ECM at a Half-Century

Celebrating 25 classic albums spanning 50 years of the jazz label that refused to play by the rules

ECM The Creative Label

Celebrating its fiftieth anniversary in 2019, ECM Records has long been a label that many jazz fans love to hate. While anyone who follows the label’s prodigious release schedule might find that puzzling, in some ways it’s understandable.

The Munich label doesn’t merely release records – it proffers an aesthetic, both visually and sonically, and that aesthetic is defined by the vision of founder Manfred Eicher. The covers often come wrapped in photos or paintings according to Eicher’s tastes (even if he’s not the actual graphic designer), while his preferred sonic setting – an austere production sound with generous open space, languid tempos and plenty of reverb – is applied to the vast majority of works on the label. Combine those elements with an emphasis on small group recordings and the classically-derived harmonic sophistication inherent in so many of its albums, and the music on ECM earns the oft-used sobriquet “chamber jazz.”

For lots of fans, there are marks of quality. They know what they’re going to get when they slip an ECM release in their basket at the record store. (Physical product still dominates ECM’s sales, though the label’s recent engagement with streaming may change that.) They’ll get a carefully curated set of recordings that come from a label that cares deeply about the music it presents. For detractors, however, it’s a different story. Critics dislike, even abhor, the label’s production sound, considering it an interference with the musicians’ sound – one that stifles energy and improvisation. For them, the ECM aesthetic is a forerunner of new age music, and the covers could even be considered pretentious.

Lester Bowie’s Brass Fantasy I Only Have Eyes For You,        ECM 1985

As it always is, the reality is somewhere between the two poles. There are plenty of albums in the ECM catalog that seem to live up to depreciators’ claims – albums more concerned with mood than music, or that highlight simple melodic ideas acquiring more import in the mix than they might deserve. But there are, arguably, more records that don’t fit those narrow guidelines – far more. There are plenty of non-boring records in that roster – aggressive free jazz albums, works by composers and instrumentalists that prefer to challenge listeners rather than comfort them, even chamber jazz records that achieve a rare beauty instead of a soporific haze. There’s a reason why so many jazz greats record for the label: Carla Bley, Joe Lovano, Billy Hart, Chick Corea, Keith Jarrett, Andrew Cyrille, Bill Frisell, Charles Lloyd, Wadada Leo Smith, Jack DeJohnette, John Abercrombie, Gary Burton, Roscoe Mitchell, the Art Ensemble of Chicago, Paul Motian, Pat Metheny and many more. Indeed, the first album ever released by ECM, the Mal Waldron Trio’s Free At Last in 1969, was as straightforward as postbop piano trio music gets. Even some of the artists that exemplify the label’s vision, like saxophonist Jan Garbarek, started out making far different records than the ones for which they’re known. There’s a reason why ECM has been named the number one label in respected jazz rag Downbeat’s critic’s poll ten years in a row. (Eicher has won Best Producer for the past seven.)



If the label can be continually faulted for anything, it’s the fact that it doesn’t keep its catalog in print. Once a production run is out, that album is gone – Eicher prefers to spend money on putting out new records rather than reissues or keeping the catalog alive. While that’s understandable from a business point of view, especially given the twenty-first century’s lack of interest in record sales, it’s a drag for jazz fans, as it leaves many fine recordings languishing in the vaults. (Or overpriced on Discogs.)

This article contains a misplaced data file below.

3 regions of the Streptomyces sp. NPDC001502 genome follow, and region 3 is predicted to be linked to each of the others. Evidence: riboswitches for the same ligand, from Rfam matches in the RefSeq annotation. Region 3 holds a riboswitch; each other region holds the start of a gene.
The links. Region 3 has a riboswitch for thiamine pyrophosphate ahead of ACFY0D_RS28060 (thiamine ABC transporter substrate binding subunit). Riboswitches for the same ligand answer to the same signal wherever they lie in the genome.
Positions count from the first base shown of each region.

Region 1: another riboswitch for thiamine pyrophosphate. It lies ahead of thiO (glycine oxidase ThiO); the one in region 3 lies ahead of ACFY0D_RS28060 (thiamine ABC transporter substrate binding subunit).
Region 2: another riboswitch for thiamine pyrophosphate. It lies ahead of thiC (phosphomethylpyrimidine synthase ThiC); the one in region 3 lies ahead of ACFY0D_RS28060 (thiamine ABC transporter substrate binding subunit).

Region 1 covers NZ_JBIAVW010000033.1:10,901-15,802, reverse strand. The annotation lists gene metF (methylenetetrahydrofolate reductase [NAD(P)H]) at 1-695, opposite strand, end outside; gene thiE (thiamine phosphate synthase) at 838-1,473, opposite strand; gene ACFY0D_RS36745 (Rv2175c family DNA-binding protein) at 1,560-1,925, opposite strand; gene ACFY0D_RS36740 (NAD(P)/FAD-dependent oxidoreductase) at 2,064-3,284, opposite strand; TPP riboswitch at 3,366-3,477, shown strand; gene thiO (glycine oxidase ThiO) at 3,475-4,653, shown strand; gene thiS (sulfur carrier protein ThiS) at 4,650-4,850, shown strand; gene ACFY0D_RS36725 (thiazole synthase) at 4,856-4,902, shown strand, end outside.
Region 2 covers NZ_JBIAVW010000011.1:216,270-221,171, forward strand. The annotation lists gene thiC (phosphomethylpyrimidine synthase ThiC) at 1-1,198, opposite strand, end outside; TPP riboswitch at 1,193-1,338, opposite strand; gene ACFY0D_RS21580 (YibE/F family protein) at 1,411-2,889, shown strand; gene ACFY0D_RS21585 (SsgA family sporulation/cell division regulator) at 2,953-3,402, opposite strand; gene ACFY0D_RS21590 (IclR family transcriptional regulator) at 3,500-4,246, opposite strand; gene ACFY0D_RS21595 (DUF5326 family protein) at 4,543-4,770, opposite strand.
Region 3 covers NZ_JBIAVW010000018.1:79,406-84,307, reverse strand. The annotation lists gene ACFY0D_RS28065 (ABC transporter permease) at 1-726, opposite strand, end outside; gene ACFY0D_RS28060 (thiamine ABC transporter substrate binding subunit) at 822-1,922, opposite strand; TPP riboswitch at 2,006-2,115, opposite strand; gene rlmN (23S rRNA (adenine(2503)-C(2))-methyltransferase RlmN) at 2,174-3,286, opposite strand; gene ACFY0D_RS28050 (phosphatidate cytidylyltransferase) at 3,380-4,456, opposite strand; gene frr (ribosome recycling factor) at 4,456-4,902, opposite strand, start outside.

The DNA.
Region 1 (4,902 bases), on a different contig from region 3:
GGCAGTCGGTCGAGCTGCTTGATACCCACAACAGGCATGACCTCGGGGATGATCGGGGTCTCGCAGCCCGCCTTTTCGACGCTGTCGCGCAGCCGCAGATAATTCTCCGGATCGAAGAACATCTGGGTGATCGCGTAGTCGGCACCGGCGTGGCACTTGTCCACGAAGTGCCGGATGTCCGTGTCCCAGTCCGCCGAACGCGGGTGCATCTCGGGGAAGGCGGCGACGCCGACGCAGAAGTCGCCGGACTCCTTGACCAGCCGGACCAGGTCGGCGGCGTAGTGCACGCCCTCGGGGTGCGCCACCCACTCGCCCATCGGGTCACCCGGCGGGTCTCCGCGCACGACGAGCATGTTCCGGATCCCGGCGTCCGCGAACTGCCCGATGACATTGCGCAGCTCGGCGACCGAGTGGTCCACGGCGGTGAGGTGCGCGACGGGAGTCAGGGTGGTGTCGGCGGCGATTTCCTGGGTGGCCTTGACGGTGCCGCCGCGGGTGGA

Fortunately, Eicher and ECM have chosen to celebrate the label’s golden anniversary by reissuing fifty vintage records from its history: twenty-five in the first half of the year and twenty-five in the second. Given snazzy digipak covers and bargain prices (but no remastering – ECM trusts the production job it did the first time around), these releases rescue some great recordings from limbo. Even the ones that don’t quite hit the “classic” mark are at least good examples of the vision that makes the label what it is.

In covering the first twenty-five of these albums, we’ve chosen to divide them in categories. Mainstays are artists that have or have had long histories with the label – in some cases spending their entire careers there. Pianists and Guitarists are self-explanatory – the label has a long history of giving musicians on both instruments distinctive sonic settings. Outliers are the artists who don’t comfortably fit any category – not as composers, instrumentalists or even, in some cases, jazz musicians – or who recorded only one album for the label. Some of these albums, of course, fit under multiple banners, or might even not truly fit under any of them. Consider these categories more signposts, pointing the way to discovery, than stamps.





Pianist Keith Jarrett began recording for ECM in the early seventies, and has remained with the label ever since. Originally released in 1983, Standards, Vol. 1 was the beginning of something special: a long-running band with bassist Gary Peacock and drummer Jack DeJohnette that applied Jarrett’s wide-ranging imagination to the Great American Songbook. Recordings of “The Masquerade is Over,” “All the Things You Are” and “God Bless the Child” are hardly uncommon, but Jarrett’s nimble fingers, creative solos and devotion to melody give these much recorded tunes new life. Peacock and DeJohnette bring their own distinctive touches to the rhythms without getting in the way of their leader’s vision- the pair’s funky groove on “Child” is worth the price of admission alone. ECM has many LPs from Jarrett’s Standards Trio in the catalog, and everyone of them deserves reissue. But there’s something special about hearing the threesome come together and make magic for the first time.


Though his band Oregon has traversed the label landscape in its forty-odd years of existence, guitarist Ralph Towner has been an ECM loyalist for the entirety of his solo career. While he has several notable LPs in his catalog, including Solstice, Batik and the John Abercrombie co-bill Sargasso Sea, one of his most famous has festered on the OOP pile for far too long.